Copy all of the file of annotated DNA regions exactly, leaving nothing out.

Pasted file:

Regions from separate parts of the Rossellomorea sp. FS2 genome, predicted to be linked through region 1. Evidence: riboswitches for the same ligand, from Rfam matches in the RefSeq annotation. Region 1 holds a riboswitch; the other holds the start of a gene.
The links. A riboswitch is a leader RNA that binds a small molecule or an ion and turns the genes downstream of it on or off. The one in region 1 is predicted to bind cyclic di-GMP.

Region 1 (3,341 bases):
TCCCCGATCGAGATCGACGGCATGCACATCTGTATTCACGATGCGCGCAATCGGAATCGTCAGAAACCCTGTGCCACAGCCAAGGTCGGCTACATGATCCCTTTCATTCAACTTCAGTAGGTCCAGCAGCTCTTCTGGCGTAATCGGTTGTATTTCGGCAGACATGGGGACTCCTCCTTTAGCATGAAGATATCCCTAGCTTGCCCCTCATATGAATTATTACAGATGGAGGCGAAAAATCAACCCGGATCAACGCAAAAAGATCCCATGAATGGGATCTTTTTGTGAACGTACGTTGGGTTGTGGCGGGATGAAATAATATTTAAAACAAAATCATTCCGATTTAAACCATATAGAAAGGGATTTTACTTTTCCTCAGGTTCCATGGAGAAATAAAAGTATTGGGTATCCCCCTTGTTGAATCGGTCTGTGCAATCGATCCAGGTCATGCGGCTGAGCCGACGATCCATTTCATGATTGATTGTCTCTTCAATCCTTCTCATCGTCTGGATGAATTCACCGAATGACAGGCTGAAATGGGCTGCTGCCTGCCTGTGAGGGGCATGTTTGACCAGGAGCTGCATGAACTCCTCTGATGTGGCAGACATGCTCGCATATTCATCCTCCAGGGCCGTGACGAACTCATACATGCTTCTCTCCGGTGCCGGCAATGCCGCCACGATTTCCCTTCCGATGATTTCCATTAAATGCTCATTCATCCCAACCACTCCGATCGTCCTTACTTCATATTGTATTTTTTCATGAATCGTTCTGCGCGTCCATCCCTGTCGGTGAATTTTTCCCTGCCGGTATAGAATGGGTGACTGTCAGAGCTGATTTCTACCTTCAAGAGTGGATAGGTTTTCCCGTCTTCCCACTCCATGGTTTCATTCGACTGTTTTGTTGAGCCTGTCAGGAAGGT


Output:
Regions from separate parts of the Rossellomorea sp. FS2 genome, predicted to be linked through region 1. Evidence: riboswitches for the same ligand, from Rfam matches in the RefSeq annotation. Region 1 holds a riboswitch; the other holds the start of a gene.
The links. A riboswitch is a leader RNA that binds a small molecule or an ion and turns the genes downstream of it on or off. The one in region 1 is predicted to bind cyclic di-GMP.

Region 1 (3,341 bases):
TCCCCGATCGAGATCGACGGCATGCACATCTGTATTCACGATGCGCGCAATCGGAATCGTCAGAAACCCTGTGCCACAGCCAAGGTCGGCTACATGATCCCTTTCATTCAACTTCAGTAGGTCCAGCAGCTCTTCTGGCGTAATCGGTTGTATTTCGGCAGACATGGGGACTCCTCCTTTAGCATGAAGATATCCCTAGCTTGCCCCTCATATGAATTATTACAGATGGAGGCGAAAAATCAACCCGGATCAACGCAAAAAGATCCCATGAATGGGATCTTTTTGTGAACGTACGTTGGGTTGTGGCGGGATGAAATAATATTTAAAACAAAATCATTCCGATTTAAACCATATAGAAAGGGATTTTACTTTTCCTCAGGTTCCATGGAGAAATAAAAGTATTGGGTATCCCCCTTGTTGAATCGGTCTGTGCAATCGATCCAGGTCATGCGGCTGAGCCGACGATCCATTTCATGATTGATTGTCTCTTCAATCCTTCTCATCGTCTGGATGAATTCACCGAATGACAGGCTGAAATGGGCTGCTGCCTGCCTGTGAGGGGCATGTTTGACCAGGAGCTGCATGAACTCCTCTGATGTGGCAGACATGCTCGCATATTCATCCTCCAGGGCCGTGACGAACTCATACATGCTTCTCTCCGGTGCCGGCAATGCCGCCACGATTTCCCTTCCGATGATTTCCATTAAATGCTCATTCATCCCAACCACTCCGATCGTCCTTACTTCATATTGTATTTTTTCATGAATCGTTCTGCGCGTCCATCCCTGTCGGTGAATTTTTCCCTGCCGGTATAGAATGGGTGACTGTCAGAGCTGATTTCTACCTTCAAGAGTGGATAGGTTTTCCCGTCTTCCCACTCCATGGTTTCATTCGACTGTTTTGTTGAGCCTGTCAGGAAGGT